“The Sandman: The Wake” by Neil Gaiman
Simply put, “The Wake” is a beautiful ending to a fascinating, lovely, dark, and intelligent series. Morpheus, our DreamLord, our Sandman, has died, and the whole world he has created and encountered has come out for the funeral. Countless figures we’ve encountered thus far – from Jed to Lady Bast – arrive in the DreamWorld to pay their respects to Morpheus. If you look, you’ll even some of the rest of the DC Universe paying farewell – including, most obviously, Batman.
This includes all the rest of The Endless – even Destruction,who introduces himself to Daniel (The new DreamLord) then sneaks away before anyone else can see him. Destiny, Desire, Despair, Delirium, and even Death speak at the funeral. Matthew debates whether he wants to serve a new DreamLord. Daniel, now the DreamLord, recreates many of the characters who were destroyed in “The Kindly Ones.”
In subsequent stories, Hob Gadling – now in modern times, dating a woman who works at RenFaire – is visited by Death. Given the option to die after centuries of life, Hob still refuses. The world is still worth it. Shakespeare also gets an epilogue – Not only did he write “A Midsummer Night’s Dream” at Morpheus’ request, but “The Tempest” was also a commissioned piece.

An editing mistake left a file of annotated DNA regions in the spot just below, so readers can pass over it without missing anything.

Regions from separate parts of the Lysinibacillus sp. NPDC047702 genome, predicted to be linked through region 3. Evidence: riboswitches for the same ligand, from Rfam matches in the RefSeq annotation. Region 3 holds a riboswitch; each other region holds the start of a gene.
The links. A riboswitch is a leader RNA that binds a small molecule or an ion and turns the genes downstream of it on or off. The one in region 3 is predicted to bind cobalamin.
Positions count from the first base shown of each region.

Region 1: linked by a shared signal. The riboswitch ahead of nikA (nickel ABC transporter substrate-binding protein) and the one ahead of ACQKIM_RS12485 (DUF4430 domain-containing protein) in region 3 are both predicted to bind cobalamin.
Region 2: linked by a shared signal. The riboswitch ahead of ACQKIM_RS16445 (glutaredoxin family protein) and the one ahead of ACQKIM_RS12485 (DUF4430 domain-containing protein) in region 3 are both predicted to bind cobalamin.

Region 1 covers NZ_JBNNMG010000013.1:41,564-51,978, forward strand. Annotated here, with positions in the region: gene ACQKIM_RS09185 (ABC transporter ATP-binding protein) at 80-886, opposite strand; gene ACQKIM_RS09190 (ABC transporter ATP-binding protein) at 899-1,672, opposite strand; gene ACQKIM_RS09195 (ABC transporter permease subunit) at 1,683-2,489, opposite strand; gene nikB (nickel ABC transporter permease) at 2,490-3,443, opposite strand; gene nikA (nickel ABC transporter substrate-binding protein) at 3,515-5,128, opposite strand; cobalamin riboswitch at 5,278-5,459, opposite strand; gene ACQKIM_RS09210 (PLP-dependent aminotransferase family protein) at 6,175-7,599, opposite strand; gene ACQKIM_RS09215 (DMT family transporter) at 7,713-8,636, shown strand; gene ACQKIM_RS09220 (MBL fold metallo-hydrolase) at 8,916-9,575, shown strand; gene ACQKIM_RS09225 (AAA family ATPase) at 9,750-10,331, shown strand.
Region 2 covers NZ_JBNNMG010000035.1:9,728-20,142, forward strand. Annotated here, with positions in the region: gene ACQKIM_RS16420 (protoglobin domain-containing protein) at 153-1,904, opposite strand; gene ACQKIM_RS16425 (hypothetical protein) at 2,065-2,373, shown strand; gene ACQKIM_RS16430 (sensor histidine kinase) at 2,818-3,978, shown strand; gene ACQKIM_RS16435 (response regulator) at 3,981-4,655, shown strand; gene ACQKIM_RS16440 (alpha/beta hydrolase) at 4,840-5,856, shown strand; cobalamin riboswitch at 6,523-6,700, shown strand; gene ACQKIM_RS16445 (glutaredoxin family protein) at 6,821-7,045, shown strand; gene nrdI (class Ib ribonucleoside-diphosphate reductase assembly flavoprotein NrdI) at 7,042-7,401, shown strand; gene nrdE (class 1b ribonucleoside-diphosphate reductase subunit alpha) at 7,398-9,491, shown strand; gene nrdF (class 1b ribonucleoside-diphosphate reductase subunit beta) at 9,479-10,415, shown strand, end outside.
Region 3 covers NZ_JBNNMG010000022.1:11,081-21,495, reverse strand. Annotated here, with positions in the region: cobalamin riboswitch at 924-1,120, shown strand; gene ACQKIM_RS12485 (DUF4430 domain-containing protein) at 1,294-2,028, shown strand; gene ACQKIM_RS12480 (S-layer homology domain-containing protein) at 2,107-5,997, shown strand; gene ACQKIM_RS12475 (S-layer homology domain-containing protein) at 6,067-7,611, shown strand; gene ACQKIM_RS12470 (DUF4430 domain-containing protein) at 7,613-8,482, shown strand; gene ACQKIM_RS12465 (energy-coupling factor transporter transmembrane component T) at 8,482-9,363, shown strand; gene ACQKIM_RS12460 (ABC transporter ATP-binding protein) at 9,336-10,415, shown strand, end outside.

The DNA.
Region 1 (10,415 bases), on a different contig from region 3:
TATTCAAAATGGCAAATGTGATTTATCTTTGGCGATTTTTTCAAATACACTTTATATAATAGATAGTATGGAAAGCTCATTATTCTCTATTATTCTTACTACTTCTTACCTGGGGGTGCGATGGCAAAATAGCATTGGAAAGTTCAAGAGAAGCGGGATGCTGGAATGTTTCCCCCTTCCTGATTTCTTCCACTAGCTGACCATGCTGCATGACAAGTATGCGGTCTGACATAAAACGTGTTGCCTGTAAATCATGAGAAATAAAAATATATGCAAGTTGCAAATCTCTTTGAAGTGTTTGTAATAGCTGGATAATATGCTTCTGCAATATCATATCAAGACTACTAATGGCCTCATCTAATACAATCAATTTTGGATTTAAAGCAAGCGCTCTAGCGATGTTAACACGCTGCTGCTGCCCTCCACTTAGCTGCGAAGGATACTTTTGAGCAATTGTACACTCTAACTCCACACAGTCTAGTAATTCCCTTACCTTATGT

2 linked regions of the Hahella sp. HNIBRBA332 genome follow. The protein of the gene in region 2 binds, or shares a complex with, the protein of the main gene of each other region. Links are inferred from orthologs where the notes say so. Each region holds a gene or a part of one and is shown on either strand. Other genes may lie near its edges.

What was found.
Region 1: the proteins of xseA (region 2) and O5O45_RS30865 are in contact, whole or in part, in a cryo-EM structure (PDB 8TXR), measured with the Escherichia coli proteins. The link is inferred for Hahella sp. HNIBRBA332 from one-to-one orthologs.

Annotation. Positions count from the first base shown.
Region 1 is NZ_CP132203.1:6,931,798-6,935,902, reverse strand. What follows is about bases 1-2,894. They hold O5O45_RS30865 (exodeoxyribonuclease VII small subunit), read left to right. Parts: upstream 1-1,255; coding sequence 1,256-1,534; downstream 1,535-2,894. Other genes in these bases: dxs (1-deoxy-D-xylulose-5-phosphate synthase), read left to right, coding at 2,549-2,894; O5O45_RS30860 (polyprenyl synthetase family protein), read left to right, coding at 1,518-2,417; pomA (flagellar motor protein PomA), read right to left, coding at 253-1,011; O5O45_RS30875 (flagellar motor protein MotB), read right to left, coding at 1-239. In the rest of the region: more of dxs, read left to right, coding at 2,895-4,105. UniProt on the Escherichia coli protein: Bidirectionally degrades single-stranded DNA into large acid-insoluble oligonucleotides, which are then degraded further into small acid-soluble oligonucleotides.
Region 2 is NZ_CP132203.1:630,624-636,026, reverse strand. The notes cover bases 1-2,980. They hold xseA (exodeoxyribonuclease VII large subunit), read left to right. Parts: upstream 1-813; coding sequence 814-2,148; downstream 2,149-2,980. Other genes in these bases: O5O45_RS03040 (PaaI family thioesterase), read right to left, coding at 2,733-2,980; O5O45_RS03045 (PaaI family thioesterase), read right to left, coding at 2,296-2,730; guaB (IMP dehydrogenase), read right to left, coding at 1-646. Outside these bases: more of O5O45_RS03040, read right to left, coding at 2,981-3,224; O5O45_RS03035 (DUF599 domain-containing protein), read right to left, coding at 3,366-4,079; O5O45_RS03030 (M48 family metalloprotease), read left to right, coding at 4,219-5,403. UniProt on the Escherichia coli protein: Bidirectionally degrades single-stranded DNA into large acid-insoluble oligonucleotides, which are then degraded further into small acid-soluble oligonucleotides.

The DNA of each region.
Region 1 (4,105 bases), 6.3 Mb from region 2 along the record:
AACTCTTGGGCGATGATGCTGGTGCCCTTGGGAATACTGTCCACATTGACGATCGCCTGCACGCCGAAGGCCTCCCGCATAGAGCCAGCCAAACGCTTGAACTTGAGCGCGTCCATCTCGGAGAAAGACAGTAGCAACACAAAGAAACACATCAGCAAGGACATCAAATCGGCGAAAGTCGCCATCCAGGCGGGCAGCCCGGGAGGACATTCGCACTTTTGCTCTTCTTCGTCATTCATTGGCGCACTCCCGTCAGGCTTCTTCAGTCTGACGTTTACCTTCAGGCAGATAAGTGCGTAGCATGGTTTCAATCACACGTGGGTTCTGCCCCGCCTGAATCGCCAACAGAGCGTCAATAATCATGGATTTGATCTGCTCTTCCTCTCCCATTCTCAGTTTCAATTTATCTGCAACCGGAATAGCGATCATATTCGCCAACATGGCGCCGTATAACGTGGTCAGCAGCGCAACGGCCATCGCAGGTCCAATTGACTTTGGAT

Ends are tied up as best they can be. A whole new series could be created following the new adventures of Daniel in his role as DreamLord, but maybe it’s best to leave the series when it’s at it’s peak.
“The Wake” is a quiet ending to a rambunctious story, and a fitting tribute to a King of Dreams. Even the artwork seems to be more muted in tone and drawn less like a comic than a series of paintings. There are some stunning images of these characters contained in these pages.
I began reading this series not knowing what I was getting in to. I conclude it with images and characters forever burned onto my brain, and an even deeper appreciation of the genius of Neil Gaiman (as well as his spectacular team of illustrators.)
Highly recommended. HIGHLY.
“We are such stuff as dreams are made on, rounded with a little sleep..” – Shakespeare, The Tempest.